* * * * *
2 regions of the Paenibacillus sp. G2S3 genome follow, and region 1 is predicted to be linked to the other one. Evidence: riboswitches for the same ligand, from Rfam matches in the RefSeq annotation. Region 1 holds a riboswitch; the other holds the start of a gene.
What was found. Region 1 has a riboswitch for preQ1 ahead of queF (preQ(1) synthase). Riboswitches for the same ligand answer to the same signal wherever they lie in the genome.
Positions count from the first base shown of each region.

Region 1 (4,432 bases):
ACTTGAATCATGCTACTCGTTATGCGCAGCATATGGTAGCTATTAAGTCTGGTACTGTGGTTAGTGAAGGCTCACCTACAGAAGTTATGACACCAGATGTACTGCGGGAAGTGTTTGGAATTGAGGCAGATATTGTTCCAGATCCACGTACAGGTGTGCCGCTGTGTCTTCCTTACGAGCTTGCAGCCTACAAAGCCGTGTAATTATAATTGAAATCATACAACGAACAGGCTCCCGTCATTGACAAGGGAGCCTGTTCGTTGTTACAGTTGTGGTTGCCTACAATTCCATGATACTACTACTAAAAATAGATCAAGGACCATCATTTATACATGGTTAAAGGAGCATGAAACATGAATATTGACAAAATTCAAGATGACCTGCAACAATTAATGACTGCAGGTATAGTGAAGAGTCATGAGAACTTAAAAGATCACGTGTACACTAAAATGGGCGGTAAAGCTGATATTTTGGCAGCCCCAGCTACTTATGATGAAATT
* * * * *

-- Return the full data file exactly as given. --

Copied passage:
2 regions of the Paenibacillus sp. G2S3 genome follow, and region 1 is predicted to be linked to the other one. Evidence: riboswitches for the same ligand, from Rfam matches in the RefSeq annotation. Region 1 holds a riboswitch; the other holds the start of a gene.
What was found. Region 1 has a riboswitch for preQ1 ahead of queF (preQ(1) synthase). Riboswitches for the same ligand answer to the same signal wherever they lie in the genome.
Positions count from the first base shown of each region.

Region 1 (4,432 bases):
ACTTGAATCATGCTACTCGTTATGCGCAGCATATGGTAGCTATTAAGTCTGGTACTGTGGTTAGTGAAGGCTCACCTACAGAAGTTATGACACCAGATGTACTGCGGGAAGTGTTTGGAATTGAGGCAGATATTGTTCCAGATCCACGTACAGGTGTGCCGCTGTGTCTTCCTTACGAGCTTGCAGCCTACAAAGCCGTGTAATTATAATTGAAATCATACAACGAACAGGCTCCCGTCATTGACAAGGGAGCCTGTTCGTTGTTACAGTTGTGGTTGCCTACAATTCCATGATACTACTACTAAAAATAGATCAAGGACCATCATTTATACATGGTTAAAGGAGCATGAAACATGAATATTGACAAAATTCAAGATGACCTGCAACAATTAATGACTGCAGGTATAGTGAAGAGTCATGAGAACTTAAAAGATCACGTGTACACTAAAATGGGCGGTAAAGCTGATATTTTGGCAGCCCCAGCTACTTATGATGAAATT